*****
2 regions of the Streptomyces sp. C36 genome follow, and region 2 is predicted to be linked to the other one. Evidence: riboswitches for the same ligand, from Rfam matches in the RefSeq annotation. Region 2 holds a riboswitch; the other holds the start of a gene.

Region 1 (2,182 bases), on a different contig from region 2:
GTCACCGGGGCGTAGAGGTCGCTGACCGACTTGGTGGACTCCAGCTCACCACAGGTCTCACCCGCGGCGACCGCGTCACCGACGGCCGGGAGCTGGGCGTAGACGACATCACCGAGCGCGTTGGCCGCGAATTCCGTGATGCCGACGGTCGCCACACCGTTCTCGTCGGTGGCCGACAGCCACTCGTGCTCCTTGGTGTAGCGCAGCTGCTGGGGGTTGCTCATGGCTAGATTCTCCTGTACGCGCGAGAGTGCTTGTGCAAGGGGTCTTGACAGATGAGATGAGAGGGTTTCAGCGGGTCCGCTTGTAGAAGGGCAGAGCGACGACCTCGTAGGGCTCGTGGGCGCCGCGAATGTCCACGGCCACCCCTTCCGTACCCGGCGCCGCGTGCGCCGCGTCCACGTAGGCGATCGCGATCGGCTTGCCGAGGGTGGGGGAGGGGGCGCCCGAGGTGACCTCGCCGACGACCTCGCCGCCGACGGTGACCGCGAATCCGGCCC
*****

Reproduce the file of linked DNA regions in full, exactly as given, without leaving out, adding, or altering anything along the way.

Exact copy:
2 regions of the Streptomyces sp. C36 genome follow, and region 2 is predicted to be linked to the other one. Evidence: riboswitches for the same ligand, from Rfam matches in the RefSeq annotation. Region 2 holds a riboswitch; the other holds the start of a gene.

Region 1 (2,182 bases), on a different contig from region 2:
GTCACCGGGGCGTAGAGGTCGCTGACCGACTTGGTGGACTCCAGCTCACCACAGGTCTCACCCGCGGCGACCGCGTCACCGACGGCCGGGAGCTGGGCGTAGACGACATCACCGAGCGCGTTGGCCGCGAATTCCGTGATGCCGACGGTCGCCACACCGTTCTCGTCGGTGGCCGACAGCCACTCGTGCTCCTTGGTGTAGCGCAGCTGCTGGGGGTTGCTCATGGCTAGATTCTCCTGTACGCGCGAGAGTGCTTGTGCAAGGGGTCTTGACAGATGAGATGAGAGGGTTTCAGCGGGTCCGCTTGTAGAAGGGCAGAGCGACGACCTCGTAGGGCTCGTGGGCGCCGCGAATGTCCACGGCCACCCCTTCCGTACCCGGCGCCGCGTGCGCCGCGTCCACGTAGGCGATCGCGATCGGCTTGCCGAGGGTGGGGGAGGGGGCGCCCGAGGTGACCTCGCCGACGACCTCGCCGCCGACGGTGACCGCGAATCCGGCCC